Incorporating lived experience brings a unique – and valuable – perspective to Department research
A couple of years ago, Department Head Sophia Vinogradov, MD, asked her patient, Cale Isaacs, to join the department’s Behavioral Health Research Review Committee (BHRRC). Why? Issacs had “lived experience.” He had been through the partial hospitalization program, which gave him a unique lens through which to view research projects that can impact people like himself.
“All our community partners on the committee were identified through faculty who either had a current or previous patient who wanted to be more engaged in supporting research,” explained Mahrya Johnson, director of Clinical Research Support for the Medical School (she is the former director of Clinical Research Administration for the Department of Psychiatry and Behavioral Sciences). She added that faculty members would have talked to patients to see if they were interested and if so, they would also have talked to Johnson about the appropriate committee assignment.
According to Isaacs, the committee meets once a month to look over Department research proposals. “I read through recruiting documents and a general overview of what the research will be about and give my perspective about language or whether something might be confusing to someone who isn’t well versed in ‘medical speak,’” he said. “My role is to make sure that nothing feels immoral or dangerous in any way.”
Research teams are always looking for creative new ways for participants to engage and the most supportive ways to communicate without making assumptions about what a participant will appreciate or how they will receive the information, according to Johnson. “What we may see as a positive new approach may not work as expected,” she noted. “Cale can bring a perspective to the discussion that the research team may not have thought about. As someone with lived experience, he can give feedback about how information may be received. It enables us to improve our communications – and our products – so they are more respectful, thoughtful, and engaging.”
Extra set of eyes
So far, Issacs feels like he’s been an extra set of eyes. “There hasn’t been anything I had to correct or flag as an issue,” he said. “I like doing it because it makes what I’ve gone through feel more worthwhile. I can add some insight and perspective as a person who has struggled with their mental health for more than 20 years.”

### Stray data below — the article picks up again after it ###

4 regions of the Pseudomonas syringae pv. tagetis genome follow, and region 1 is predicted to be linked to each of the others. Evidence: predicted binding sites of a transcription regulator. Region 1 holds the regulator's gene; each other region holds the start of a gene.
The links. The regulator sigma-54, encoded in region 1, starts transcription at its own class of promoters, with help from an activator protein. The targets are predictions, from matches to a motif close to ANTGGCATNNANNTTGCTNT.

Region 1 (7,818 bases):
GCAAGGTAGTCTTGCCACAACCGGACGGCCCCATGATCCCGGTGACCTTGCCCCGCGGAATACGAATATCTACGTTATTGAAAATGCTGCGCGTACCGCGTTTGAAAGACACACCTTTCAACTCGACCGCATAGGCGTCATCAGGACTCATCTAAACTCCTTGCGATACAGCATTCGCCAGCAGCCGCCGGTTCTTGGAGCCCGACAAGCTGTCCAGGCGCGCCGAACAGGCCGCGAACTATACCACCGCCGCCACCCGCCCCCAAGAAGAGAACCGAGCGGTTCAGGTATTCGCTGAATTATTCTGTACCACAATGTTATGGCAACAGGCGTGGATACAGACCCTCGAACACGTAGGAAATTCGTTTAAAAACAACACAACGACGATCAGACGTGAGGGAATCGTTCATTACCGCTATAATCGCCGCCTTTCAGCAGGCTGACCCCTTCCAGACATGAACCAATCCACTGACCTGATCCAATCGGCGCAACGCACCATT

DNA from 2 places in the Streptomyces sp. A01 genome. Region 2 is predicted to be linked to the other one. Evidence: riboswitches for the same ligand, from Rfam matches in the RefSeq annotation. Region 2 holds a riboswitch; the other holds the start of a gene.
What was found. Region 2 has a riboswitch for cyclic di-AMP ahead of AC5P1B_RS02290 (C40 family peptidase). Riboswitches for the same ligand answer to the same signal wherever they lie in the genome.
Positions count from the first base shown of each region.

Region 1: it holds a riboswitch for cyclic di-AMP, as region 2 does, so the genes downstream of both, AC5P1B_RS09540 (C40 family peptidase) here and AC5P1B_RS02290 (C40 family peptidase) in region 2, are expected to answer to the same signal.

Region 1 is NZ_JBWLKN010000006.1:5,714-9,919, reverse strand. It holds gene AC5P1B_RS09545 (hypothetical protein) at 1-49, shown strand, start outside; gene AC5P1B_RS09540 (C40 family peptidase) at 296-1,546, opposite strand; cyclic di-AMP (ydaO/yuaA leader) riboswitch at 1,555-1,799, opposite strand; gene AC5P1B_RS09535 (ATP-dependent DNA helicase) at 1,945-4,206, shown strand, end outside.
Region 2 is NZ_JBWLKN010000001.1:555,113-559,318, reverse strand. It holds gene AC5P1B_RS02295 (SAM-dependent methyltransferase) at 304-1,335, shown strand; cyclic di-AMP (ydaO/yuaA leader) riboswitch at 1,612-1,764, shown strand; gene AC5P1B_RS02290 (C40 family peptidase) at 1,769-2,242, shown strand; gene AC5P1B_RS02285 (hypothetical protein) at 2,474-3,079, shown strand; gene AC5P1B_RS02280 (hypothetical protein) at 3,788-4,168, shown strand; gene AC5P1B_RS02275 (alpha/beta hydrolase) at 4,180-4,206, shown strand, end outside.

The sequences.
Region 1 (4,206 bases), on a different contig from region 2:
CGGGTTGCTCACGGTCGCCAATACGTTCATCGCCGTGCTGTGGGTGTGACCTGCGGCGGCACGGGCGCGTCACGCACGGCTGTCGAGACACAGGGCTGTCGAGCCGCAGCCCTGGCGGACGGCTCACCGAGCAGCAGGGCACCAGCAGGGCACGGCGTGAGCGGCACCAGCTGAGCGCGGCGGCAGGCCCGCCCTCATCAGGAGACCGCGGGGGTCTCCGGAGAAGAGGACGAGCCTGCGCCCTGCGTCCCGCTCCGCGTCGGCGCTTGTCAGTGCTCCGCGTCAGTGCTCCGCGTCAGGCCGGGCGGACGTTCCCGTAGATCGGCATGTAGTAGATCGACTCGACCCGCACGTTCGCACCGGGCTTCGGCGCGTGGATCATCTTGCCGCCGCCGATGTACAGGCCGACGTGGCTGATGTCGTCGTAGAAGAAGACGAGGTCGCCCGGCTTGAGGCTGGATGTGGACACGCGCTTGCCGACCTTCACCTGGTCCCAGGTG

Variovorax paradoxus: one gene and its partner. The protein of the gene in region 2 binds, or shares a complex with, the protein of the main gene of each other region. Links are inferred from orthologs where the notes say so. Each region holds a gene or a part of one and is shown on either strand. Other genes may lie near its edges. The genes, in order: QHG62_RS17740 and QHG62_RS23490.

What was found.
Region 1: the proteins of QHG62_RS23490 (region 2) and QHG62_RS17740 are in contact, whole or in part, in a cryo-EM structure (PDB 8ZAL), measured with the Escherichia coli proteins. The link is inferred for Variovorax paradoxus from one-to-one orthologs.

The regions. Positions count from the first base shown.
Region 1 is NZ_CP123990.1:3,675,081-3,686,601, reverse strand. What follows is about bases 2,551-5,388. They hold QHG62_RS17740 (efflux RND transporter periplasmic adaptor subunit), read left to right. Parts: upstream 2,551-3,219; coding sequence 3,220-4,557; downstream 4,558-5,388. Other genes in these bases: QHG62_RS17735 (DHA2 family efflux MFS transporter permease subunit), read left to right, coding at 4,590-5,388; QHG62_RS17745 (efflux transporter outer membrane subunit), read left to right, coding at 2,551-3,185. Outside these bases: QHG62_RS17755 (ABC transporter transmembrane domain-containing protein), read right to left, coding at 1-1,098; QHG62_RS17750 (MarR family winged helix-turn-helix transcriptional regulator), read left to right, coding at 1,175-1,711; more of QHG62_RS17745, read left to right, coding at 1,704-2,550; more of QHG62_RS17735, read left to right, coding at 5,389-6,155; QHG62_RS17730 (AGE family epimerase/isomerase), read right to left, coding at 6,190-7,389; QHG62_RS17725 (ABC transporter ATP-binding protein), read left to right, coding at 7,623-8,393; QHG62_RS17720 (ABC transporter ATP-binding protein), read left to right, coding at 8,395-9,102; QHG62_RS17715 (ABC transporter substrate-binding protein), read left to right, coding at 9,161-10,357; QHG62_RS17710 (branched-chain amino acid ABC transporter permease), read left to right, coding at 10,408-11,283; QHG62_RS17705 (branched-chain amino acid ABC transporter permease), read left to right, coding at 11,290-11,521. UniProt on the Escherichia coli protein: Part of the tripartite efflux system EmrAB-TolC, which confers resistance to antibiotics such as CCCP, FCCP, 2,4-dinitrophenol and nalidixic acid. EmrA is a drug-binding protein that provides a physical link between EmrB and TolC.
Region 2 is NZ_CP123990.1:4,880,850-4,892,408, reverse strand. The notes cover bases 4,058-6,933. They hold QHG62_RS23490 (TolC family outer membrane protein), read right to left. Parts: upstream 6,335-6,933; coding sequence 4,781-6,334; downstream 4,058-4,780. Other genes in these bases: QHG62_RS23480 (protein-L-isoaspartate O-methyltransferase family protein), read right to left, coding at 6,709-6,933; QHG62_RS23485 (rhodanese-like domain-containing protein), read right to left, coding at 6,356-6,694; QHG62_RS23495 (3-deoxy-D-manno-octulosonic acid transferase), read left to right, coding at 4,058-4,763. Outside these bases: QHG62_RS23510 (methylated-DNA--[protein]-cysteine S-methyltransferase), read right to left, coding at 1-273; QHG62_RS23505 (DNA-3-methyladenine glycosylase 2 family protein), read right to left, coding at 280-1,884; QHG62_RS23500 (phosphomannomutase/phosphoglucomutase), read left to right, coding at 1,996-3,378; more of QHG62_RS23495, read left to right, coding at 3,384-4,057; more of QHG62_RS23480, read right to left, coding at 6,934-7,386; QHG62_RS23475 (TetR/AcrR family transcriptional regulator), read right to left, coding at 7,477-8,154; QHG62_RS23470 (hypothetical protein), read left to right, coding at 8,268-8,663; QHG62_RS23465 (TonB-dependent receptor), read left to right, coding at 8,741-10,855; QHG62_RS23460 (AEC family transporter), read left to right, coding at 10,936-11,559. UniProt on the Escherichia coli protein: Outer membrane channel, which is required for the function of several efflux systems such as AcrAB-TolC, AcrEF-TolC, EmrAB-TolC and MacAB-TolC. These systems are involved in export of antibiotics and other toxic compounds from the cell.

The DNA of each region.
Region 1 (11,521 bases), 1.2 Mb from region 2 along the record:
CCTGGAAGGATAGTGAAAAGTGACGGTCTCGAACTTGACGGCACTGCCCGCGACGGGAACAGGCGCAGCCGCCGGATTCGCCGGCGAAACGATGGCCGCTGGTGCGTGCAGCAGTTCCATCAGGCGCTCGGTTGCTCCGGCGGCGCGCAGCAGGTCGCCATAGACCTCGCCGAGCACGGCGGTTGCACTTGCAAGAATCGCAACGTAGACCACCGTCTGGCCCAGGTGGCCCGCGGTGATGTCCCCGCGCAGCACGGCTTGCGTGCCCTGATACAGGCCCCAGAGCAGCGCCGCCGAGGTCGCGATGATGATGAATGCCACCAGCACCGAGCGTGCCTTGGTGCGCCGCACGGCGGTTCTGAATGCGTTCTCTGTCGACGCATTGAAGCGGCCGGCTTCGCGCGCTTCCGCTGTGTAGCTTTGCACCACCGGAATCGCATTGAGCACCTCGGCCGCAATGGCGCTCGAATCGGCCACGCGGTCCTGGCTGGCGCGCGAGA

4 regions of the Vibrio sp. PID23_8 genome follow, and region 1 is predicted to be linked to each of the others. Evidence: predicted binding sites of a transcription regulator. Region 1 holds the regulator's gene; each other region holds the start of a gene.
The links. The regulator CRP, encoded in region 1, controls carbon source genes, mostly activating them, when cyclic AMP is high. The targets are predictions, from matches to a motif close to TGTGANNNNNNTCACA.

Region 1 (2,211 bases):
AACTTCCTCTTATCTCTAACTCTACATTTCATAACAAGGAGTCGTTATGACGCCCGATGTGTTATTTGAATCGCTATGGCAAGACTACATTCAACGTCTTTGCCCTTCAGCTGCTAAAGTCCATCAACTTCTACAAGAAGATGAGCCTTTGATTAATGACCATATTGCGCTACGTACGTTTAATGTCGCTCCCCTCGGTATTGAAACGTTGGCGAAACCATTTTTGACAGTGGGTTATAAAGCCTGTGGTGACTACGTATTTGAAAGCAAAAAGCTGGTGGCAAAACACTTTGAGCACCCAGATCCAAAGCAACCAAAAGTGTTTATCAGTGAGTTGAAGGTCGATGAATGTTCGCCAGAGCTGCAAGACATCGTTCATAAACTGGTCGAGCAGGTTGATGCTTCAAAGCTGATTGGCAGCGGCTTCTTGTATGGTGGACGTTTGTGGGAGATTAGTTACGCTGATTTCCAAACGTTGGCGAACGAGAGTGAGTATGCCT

Johnson (pictured here) believes that Isaacs brings his uniquely informed perspective for integrating research into the patient care process as well. “He helps us think about how we as researchers interact with patients when they’re receiving care — such as what is the appropriate time to talk to them about research participation, what do they want to hear about, how do they want to be talked to, and the best communication channels to use,” she said.
Lost in translation
Isaacs helps the department understand what it’s like to not be at full capacity and what that means when someone is trying to engage with you. “We did our best to run things by Cale first when we reviewed new information,” said Johnson. “It’s important that our phrasing and language does not get lost in translation. He continues to help the Department quickly move in a different direction by pointing out possible improvements, when needed.”
In addition to being an extra set of eyes, Isaacs is learning a lot. “It’s exciting for me to see progress being made with things like functional MRI that tries to show physical changes in the brain when you think differently,” he said. What surprises him is how long it takes to get a research proposal through all the required steps. “It makes sense – a lot of people must approve it,” said Isaacs. “Things we talked about six months ago are progressing now but aren’t in full swing yet.”
The Department has other ways of bringing the community into their work. “We’ve hosted engagement studios, which are similar to focus groups,” said Johnson. “During one, we worked with 18 to 22-year-olds who have mental health issues. We focused on how we could more effectively connect with them and what would make them comfortable about participating in research.”
That work resulted in the Department putting quick response [QR] codes on all its research study flyers. “Focus group participants expressed concerns about stigma and did not want to be seen by their peers reading a research recruitment board related to mental health,” explained Johnson. “QR codes enable you to take a quick photo and privately review the information you need about a specific study.”
Importance of DEI
Diversity, equity, and inclusion is also playing an increasingly important role in bringing more community voices into mental health research planning. “For example, we have a new effort called the Greater Minnesota Clinical Research Initiative that is bringing clinical research to rural Minnesota,” said Johnson. “We’re trying to understand what kind of research interests those communities. We’re not going to assume we have this figured out.” She believes that University researchers will struggle to engage effectively without champions within the communities they serve to help identify and understand needs, interests, and wants.
“What’s important is to include the perspective of individuals you’re trying to seek out and to not make assumptions about their needs,” said Johnson. “Even if you’ve been working with a population for 20 years, don’t assume that you have all the answers. We only get better by learning from and listening to the people around us.”
Issacs offers this advice to those who want to bring their own lived experience to this kind of work: “It’s worth your time,” he said. “It feels good to be able to do something with knowledge that you would otherwise keep to yourself.”